The problem is, most of what I want was considered 'elite' years ago, but now is just bad form and 'easy' to most competent web gurus.

Dreamweaver allows you to create simple websites. But their included code viewer allows you to understand why something does something or, allows you to edit things that you otherwise don't want to fiddle faddle with in dreamweaver.

Eventually, you will use both like I do. Code by hand, code by dreamweaver.

Dreamweaver itself has very good tutorials and if I were you, I would start from point A then go alllll the way down the list and learn the whole thing.

If you truly want to learn HTML, then by all means goto w3 schools like the poster above suggested, but unless you understand some basics - you will likely feel overwhelmed there.

My suggestion to you is to start with dreamweaver.

There are far too many "im a web designer because I used front page to create a cheesy looking website" designers out there, that actually charge for their work. It's sad. Lets be clear here, there are DEFINITE differences between a website that is created in dreamweaver/frontpage vs hand coded and tested. It's obvious to most non mouth breathers out there.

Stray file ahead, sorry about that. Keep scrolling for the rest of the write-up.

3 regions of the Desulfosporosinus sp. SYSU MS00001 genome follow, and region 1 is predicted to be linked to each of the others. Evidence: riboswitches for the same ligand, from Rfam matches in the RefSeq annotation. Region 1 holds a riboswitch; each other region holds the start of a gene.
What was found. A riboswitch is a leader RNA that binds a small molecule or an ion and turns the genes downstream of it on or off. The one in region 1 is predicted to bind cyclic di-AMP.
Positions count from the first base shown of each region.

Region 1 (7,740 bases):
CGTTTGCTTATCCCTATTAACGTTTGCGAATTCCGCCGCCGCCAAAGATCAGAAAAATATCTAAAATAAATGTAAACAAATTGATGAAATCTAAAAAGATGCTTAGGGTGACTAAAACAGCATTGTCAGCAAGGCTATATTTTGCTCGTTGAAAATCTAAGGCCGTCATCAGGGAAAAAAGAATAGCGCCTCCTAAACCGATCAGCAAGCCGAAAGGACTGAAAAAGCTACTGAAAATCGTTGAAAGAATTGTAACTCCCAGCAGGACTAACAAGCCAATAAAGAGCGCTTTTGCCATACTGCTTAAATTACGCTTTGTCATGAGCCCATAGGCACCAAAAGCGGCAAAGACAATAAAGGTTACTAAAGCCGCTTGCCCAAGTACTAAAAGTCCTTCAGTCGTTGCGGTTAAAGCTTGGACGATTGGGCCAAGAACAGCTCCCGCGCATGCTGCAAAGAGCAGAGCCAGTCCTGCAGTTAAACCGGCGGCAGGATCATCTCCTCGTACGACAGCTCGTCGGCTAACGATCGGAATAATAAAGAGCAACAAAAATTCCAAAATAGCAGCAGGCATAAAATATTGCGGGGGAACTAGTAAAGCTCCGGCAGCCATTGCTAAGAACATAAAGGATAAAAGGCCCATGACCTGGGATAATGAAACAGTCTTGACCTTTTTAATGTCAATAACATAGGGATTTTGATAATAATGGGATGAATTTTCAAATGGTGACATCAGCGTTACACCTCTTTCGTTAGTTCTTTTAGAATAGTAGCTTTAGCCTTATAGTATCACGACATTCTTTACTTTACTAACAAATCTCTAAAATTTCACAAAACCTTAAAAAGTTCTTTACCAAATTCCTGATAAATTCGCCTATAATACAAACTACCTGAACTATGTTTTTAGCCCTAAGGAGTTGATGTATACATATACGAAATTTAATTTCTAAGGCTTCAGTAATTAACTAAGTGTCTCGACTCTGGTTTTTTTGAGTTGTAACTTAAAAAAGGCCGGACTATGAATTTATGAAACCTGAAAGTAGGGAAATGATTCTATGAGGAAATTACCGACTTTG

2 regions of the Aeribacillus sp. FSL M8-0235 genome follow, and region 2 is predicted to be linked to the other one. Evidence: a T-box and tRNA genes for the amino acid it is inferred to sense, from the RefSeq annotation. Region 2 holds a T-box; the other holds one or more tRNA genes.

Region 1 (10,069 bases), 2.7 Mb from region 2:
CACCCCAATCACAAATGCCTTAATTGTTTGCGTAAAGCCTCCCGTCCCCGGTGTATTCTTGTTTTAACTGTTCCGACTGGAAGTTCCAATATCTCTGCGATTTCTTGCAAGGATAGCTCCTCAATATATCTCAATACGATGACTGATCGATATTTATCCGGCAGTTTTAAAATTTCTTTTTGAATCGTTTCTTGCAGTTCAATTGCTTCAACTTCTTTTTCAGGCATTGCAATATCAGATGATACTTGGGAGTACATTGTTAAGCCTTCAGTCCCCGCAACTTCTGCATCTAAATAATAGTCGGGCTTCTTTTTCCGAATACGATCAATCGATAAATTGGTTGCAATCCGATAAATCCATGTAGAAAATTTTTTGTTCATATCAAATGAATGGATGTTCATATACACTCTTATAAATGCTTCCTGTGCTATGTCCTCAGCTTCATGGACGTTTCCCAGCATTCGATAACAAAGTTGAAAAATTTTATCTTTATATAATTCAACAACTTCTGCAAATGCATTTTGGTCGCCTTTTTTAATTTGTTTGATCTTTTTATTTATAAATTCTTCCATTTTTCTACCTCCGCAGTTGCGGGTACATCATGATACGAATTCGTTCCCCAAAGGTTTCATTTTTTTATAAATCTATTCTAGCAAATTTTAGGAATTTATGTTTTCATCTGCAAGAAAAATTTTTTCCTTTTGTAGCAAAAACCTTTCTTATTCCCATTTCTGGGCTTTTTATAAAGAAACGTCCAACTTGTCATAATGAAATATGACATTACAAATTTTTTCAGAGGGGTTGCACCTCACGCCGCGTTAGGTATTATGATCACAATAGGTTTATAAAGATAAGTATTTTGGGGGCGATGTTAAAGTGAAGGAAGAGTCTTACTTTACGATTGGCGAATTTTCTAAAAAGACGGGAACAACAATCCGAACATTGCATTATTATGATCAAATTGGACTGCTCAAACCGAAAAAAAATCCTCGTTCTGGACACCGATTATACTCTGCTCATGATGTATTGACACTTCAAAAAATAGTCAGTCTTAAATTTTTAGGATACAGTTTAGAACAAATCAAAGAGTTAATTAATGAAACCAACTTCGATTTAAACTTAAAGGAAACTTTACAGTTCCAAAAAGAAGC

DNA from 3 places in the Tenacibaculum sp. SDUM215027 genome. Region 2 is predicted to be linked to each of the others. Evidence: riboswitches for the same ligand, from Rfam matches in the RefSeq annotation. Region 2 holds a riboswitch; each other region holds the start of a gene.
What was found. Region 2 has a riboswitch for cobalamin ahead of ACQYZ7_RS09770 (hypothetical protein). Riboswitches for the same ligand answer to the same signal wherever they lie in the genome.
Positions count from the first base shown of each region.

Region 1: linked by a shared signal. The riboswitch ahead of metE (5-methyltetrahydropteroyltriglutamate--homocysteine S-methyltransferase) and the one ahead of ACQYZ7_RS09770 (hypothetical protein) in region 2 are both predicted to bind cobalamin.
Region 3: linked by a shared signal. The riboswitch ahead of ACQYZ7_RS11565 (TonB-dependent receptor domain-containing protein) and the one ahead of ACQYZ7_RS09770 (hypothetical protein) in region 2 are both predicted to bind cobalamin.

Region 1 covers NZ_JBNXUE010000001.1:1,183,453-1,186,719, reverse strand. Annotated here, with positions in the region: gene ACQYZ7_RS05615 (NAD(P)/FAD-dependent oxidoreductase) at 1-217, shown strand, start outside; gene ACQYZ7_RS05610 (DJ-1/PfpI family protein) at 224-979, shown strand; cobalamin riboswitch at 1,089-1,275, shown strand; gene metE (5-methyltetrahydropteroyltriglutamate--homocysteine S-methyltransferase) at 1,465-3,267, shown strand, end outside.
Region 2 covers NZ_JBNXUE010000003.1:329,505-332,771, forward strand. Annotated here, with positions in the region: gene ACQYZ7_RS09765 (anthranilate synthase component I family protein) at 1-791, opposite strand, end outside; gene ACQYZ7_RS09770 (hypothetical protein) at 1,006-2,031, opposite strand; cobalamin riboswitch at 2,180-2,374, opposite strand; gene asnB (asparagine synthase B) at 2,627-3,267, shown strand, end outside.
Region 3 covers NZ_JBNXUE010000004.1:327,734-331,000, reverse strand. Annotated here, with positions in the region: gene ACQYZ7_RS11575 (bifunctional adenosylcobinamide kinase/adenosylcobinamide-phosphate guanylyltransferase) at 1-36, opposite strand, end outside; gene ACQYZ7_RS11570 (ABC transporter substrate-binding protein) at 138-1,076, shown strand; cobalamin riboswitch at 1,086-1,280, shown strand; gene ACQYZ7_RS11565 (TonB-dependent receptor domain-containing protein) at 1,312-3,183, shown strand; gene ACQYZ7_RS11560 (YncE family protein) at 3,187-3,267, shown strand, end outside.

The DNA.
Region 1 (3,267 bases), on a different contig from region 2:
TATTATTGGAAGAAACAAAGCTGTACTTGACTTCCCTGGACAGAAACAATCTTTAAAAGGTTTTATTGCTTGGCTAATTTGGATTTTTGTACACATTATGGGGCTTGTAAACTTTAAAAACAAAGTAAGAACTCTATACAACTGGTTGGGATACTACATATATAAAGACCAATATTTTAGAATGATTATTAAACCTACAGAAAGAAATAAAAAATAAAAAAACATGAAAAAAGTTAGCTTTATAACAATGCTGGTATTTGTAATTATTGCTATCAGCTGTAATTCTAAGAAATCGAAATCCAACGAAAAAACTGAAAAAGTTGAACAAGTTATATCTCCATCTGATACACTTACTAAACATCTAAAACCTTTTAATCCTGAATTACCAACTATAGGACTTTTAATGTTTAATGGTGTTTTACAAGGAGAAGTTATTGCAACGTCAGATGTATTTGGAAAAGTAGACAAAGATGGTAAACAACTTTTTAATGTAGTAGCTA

If you want to create something for your Bike club or local Rotary club for information purposes, I would suggest just very simple text layouts using the proper heading tags. You will be surprised how much better your website will be ranked in google/yahoo also! MOre and more, the use of tables for layouts will only harm your ranking, but like I said - it is the way to make things look very nice, however the new way is to use ONLY CSS to do this.

If you are learning for the first time, I would suggest you stay AWAY from using tables for layout completely.
I'm stuck on them for awhile as I just don't have the time to relearn everything, and am not very good either.

BUT I know enough to know what is right/wrong and what looks like someones uncles brothers sisters fathers 3rd cousin did their web design.

Good information, proper heading tags, and very little to no use of tables is where you want to be.

I have a few sites top rated in google and yahoo with pretty high keyword saturation - not that they look the best and yes they still utilize tables for layouts, but I still really don't know what I am doing! Like I said, learn the proper way if you want to do it hardcore. If you just want to piddle with it, use simple text/headings and learn about the use of external stylesheets.

bateman_ap




msg:3328465